For some people, this is an easy question to answer. If you got As on all your Legal Research, Reasoning & Writing papers and enjoyed memorizing the Erie Doctrine and all its puzzling derivations, perhaps litigation is for you. If you enjoy dropping buzzwords you don’t actually know anything about like “mergers and acquisitions”, “leveraged buyouts”, and “private equity” you are probably interested in corporate work–and I recommend you take your talents to Brahmin, Storyville, or other local venues with sometimes-impressionable audiences.
For those individuals who want to work for a large firm but don’t feel that they fit neatly into a litigation or corporate box, perhaps your fit is in Restructuring (which includes Bankruptcy, in addition to out-of-court restructuring).
Editor’s Note: Erica Coray is the incoming Editor-in-Chief of the Boston College Journal of Law & Social Justice. Erica was kind enough to author a blog about the academic journals at BC Law, and why she chose to join JLSJ. We are very pleased to present our fifth and final letter about the benefits of being on a journal and why 1Ls should participate in the writing competition.
You’ve just finished the last exam of your first year of law school, you’re exhausted and elated at the same time, not quite sure of what just happened, and you follow the crowd upstairs to pick up the writing competition packet for journals. And it is huge. And long. That’s when you start questioning, “do I really want to do this? Two more weeks of research and writing? And Bluebooking? But I just finished, don’t I deserve a break?”
Yes, you do want to do it, and not just because it looks great on your résumé (though it does), but because being part of a journal your 2L year is an invaluable experience like none other in law school. Continue reading
Editor’s Note: Erica Novack is the incoming Editor-in-Chief of the Boston College Environmental Affairs Law Review. Erica was gracious enough to submit a post about the academic journals at BC Law, and what differentiates EALR from the rest. We are very pleased to present our fourth letter about the reasons to join the staff of a journal, and how students can apply.
I would like to echo what BCLR’s Editor-in-Chief Jennie Davis wrote in her thoughtful letter. The writing competition can be a trying experience, but you will get through it! And when you do, you will have the whole summer to unwind from this year. As you begin this competition, remember, you are all great writers, and you have proven it to your professors and to your peers (and to yourself) all year. Your experiences before BC together with your training this year have thoroughly prepared you for this competition. Continue reading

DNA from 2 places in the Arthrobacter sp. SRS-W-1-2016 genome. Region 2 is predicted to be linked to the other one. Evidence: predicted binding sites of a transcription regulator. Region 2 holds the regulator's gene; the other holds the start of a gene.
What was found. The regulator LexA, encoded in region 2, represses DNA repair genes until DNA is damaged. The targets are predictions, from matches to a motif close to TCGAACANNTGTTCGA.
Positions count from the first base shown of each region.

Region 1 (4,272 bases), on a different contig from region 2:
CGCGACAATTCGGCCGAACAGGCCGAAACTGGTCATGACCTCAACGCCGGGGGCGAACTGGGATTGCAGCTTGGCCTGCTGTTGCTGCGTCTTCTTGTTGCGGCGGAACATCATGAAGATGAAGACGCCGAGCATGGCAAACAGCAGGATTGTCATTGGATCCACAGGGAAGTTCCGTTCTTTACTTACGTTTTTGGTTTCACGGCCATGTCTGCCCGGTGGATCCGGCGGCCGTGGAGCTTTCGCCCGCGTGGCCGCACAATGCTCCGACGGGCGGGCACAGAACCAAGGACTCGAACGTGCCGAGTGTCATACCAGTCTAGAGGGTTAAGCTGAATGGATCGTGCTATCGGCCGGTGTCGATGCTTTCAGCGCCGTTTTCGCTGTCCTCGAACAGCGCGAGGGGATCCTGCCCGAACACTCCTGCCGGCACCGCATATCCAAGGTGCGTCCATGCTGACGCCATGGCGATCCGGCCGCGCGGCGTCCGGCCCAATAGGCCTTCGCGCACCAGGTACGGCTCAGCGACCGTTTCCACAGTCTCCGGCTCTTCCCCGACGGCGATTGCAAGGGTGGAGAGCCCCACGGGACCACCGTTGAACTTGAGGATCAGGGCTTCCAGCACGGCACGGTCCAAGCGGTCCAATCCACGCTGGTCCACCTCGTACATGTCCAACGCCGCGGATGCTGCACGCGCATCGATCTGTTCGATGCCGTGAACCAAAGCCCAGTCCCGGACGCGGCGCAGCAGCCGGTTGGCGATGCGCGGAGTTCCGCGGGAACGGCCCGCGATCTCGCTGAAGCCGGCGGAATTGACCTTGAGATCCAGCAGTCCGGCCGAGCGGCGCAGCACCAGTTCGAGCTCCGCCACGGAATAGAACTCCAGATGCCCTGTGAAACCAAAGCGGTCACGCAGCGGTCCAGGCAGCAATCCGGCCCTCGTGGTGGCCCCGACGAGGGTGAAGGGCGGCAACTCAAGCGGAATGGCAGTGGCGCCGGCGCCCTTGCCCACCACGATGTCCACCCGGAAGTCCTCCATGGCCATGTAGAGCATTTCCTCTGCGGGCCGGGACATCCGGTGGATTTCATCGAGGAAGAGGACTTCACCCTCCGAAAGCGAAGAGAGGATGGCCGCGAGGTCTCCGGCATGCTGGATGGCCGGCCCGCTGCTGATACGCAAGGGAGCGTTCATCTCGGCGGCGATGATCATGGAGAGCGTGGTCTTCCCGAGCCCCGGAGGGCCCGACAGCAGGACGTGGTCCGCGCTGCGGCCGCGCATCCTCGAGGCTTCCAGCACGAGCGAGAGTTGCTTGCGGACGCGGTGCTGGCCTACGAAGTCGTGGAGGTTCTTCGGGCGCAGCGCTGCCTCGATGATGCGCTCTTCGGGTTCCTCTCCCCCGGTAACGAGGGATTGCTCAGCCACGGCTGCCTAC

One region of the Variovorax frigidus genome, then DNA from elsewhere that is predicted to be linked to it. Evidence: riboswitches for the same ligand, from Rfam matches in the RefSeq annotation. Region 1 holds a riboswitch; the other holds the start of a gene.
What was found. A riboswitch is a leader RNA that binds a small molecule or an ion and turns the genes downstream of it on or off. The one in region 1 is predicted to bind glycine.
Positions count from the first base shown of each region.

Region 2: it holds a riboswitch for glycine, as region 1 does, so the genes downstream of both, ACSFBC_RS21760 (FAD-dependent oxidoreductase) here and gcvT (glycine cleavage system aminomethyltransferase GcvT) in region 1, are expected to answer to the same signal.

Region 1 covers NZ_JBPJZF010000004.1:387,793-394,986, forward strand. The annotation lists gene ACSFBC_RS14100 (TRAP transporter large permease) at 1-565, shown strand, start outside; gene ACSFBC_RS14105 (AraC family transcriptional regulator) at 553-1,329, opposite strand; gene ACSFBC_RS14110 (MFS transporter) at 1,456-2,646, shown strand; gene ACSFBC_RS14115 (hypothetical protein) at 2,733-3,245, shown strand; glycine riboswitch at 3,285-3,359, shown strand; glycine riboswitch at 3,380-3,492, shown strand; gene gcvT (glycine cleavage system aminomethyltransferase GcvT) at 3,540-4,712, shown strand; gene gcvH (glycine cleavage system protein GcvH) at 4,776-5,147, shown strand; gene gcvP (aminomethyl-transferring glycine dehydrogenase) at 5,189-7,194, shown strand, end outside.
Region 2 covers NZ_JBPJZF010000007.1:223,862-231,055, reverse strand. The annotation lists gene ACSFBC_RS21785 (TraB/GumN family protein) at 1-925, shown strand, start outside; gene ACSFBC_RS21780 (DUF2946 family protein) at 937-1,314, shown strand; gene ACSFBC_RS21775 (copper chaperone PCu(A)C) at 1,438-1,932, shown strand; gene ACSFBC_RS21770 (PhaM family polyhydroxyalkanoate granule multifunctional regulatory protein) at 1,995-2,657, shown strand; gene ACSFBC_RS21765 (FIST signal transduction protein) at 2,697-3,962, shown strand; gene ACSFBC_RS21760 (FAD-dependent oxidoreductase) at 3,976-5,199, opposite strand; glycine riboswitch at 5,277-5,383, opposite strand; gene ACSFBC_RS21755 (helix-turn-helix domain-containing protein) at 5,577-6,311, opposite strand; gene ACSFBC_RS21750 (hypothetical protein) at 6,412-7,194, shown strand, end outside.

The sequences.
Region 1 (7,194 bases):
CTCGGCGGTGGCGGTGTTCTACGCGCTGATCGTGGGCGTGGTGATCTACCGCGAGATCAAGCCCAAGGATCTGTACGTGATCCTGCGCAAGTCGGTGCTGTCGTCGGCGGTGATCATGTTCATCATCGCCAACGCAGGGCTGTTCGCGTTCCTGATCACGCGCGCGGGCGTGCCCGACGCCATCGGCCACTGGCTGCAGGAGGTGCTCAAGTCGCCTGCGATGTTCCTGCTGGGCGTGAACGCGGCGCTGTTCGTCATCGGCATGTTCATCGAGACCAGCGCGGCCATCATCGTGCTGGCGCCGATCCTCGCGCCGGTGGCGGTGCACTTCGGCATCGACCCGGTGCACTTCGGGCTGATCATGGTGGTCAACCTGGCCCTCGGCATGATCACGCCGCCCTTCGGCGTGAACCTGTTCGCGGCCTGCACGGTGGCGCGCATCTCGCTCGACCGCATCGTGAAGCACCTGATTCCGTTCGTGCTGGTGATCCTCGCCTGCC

Editor’s Note: Aaron Williams is the incoming Editor-in-Chief of the Uniform Commercial Code Reporter-Digest. Despite being busy with things like the end of the second year of law school and taking the reins on the Digest, Aaron was kind enough to author a post about what sets his journal apart both functionally and culturally. We are very pleased to present the third in our series of letters about the rewards of working on a journal, and how interested students can get involved.
O Say Can U.C.C. ?
This year’s 1Ls are nearly next year’s 2Ls. By the time this is posted, the only hurdles left to clear will be a Criminal Law exam … and the writing competition. In theory, the competition is optional. In reality, it isn’t. Or, at least, it shouldn’t be.
I understand that the last thing you’re going to want to do mid-day on Friday is march on up to Stuart’s fifth floor and collect the competition packet, which will rival your Con Law casebook for thickness. But that’s exactly what you will do. Because you’re a law student and, thus, a masochist.
The reward for strong performance in the competition is journal membership. Joining a journal confers myriad benefits. You’ll develop your writing and editing skills. You’ll impress employers. You’ll eventually be able to hang a masthead on your office wall.
UCC Reporter-Digest membership, meanwhile, provides all of that and more. Our publication can be distinguished from BC Law’s traditional law journals in several important ways.
Editor’s Note: Ben Kelsey is the incoming Editor-in-Chief of the Boston College International and Comparative Law Review. Despite other commitments such as finishing 2L year and taking control of the ICLR, Ben was kind enough to author a post about the academic journals at BC Law, and the benefits that stem from the writing responsibilities assigned to their 2L members. We are very pleased to present the second in our series of letters about the rewards of working on a journal, and how interested students can get involved.
Allow me to be the 101st person to tell you that, despite the fact that you may be completely burned out after finishing your last final, you should enter the writing competition. You probably already know that journal participation looks great on a résumé and will help you develop skills that are important as both a law student and a lawyer. It also gives you the opportunity to get your work published. These benefits are fairly obvious. Instead of elaborating on them, I want to talk to you about what else you can get from journal participation.